Canadians, he said, "are targeted by these terrorists for no other reason than that we are Canadians. They want to harm us because they hate our society and the values it represents."
Violent jihadism "is not a human right," Harper stressed. "It is an act of war, and our government's new legislation fully understands that difference."
The legislation would also expand the spy agency's ability to take direct action to counter potential threats, from cancelling plane reservations of those suspected of wanting to join the Islamic State of Iraq and Syria (ISIS) or other extremists groups overseas, to blocking financial transactions linked to suspected terrorist activity.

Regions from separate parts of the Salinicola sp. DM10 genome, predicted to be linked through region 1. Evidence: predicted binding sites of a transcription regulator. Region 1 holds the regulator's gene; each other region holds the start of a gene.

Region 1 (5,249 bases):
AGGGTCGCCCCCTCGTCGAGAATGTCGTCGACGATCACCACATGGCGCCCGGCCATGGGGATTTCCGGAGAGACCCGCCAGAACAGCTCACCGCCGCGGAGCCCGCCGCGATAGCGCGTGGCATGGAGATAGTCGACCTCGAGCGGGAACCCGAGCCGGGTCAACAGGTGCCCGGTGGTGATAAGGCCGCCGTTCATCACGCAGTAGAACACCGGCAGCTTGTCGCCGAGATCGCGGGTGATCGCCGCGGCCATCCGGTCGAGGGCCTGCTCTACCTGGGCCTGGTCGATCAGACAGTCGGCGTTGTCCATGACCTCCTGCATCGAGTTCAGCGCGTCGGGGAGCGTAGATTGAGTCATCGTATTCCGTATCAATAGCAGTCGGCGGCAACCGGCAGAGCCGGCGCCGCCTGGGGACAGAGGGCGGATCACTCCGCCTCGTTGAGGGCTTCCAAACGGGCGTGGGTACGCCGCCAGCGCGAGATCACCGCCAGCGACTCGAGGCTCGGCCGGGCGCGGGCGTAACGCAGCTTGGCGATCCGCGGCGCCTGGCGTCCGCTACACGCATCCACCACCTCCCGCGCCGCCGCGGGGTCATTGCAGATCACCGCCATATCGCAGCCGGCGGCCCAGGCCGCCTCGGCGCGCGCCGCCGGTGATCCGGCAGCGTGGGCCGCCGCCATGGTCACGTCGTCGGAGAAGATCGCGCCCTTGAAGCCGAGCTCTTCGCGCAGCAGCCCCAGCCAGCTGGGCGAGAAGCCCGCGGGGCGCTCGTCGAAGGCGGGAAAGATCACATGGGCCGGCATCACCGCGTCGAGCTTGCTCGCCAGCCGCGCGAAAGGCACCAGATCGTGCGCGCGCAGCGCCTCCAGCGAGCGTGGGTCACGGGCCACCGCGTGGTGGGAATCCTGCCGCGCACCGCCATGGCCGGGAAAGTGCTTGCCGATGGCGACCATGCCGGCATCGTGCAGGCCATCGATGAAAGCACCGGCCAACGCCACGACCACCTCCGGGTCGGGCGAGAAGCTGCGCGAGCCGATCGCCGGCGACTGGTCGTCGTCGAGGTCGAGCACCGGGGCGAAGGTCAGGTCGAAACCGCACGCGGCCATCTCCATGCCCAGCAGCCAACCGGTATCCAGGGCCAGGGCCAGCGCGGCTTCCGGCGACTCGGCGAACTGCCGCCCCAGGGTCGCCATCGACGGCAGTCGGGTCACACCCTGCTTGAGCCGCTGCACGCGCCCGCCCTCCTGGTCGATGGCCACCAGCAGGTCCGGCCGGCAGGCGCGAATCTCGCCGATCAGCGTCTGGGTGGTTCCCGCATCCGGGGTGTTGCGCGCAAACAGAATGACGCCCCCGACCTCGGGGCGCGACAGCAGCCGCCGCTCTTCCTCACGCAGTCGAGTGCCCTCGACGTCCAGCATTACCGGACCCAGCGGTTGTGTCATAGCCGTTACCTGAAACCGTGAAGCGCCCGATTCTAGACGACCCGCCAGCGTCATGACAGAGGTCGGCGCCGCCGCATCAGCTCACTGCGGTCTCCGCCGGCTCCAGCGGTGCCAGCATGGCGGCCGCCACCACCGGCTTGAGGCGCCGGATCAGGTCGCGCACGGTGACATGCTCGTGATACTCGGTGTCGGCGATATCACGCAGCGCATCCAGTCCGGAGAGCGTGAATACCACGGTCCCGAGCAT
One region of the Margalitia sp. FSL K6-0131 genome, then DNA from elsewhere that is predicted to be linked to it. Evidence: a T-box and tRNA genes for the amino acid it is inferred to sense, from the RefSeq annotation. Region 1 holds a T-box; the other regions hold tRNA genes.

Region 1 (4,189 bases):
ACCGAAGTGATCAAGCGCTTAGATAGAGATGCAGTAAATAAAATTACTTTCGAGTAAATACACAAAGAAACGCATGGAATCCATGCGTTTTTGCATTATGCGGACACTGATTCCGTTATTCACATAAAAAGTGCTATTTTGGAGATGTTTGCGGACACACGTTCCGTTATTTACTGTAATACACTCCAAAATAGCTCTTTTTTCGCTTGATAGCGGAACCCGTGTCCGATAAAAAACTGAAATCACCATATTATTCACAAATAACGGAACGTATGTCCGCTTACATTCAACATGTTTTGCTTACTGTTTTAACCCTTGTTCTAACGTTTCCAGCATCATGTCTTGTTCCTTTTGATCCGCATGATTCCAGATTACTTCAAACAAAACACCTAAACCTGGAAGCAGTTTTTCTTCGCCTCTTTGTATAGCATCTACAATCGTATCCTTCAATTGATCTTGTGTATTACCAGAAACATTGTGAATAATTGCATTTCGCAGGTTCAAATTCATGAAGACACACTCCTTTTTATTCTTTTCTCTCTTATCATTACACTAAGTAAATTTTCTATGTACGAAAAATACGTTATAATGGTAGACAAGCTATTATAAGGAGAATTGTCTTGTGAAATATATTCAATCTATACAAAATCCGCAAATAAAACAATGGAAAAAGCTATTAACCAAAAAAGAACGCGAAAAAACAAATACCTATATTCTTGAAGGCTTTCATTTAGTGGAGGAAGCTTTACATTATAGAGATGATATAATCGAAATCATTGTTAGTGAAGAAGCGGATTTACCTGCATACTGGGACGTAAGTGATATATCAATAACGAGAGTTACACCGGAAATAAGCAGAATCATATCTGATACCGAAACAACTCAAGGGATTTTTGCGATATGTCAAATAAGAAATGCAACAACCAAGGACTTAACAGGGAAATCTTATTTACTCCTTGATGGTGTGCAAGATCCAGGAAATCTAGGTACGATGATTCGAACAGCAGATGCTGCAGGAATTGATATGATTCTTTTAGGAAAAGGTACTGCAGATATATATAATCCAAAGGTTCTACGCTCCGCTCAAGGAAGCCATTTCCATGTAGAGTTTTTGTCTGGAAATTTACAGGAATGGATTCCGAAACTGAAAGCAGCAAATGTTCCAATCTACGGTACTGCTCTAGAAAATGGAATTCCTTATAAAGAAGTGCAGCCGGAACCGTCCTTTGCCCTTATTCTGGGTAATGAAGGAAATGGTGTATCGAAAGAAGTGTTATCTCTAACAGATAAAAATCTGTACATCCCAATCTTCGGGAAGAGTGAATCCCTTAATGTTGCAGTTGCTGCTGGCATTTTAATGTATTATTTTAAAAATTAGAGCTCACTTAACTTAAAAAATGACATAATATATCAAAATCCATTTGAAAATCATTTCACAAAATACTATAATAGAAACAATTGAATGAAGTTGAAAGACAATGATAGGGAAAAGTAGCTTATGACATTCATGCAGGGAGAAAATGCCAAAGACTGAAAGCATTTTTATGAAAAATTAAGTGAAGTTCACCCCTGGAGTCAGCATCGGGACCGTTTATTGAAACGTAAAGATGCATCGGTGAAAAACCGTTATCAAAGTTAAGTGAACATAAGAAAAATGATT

Under the current regime, those operations are handled by the RCMP, which government officials say can result in costly delays that can hinder the agency's ability to act swiftly to stop an imminent attack.
Court authority to be required
Those new powers will be accompanied by increased oversight, however: the agency will be required to get court approval before flexing its new muscles.
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CSIS agents would not be given the power to arrest or detain Canadians, which will remain the exclusive purview of the RCMP and local police.
The new bill includes potentially controversial provisions that would make it a crime to "knowingly advocate or promote the commission of terrorist offences."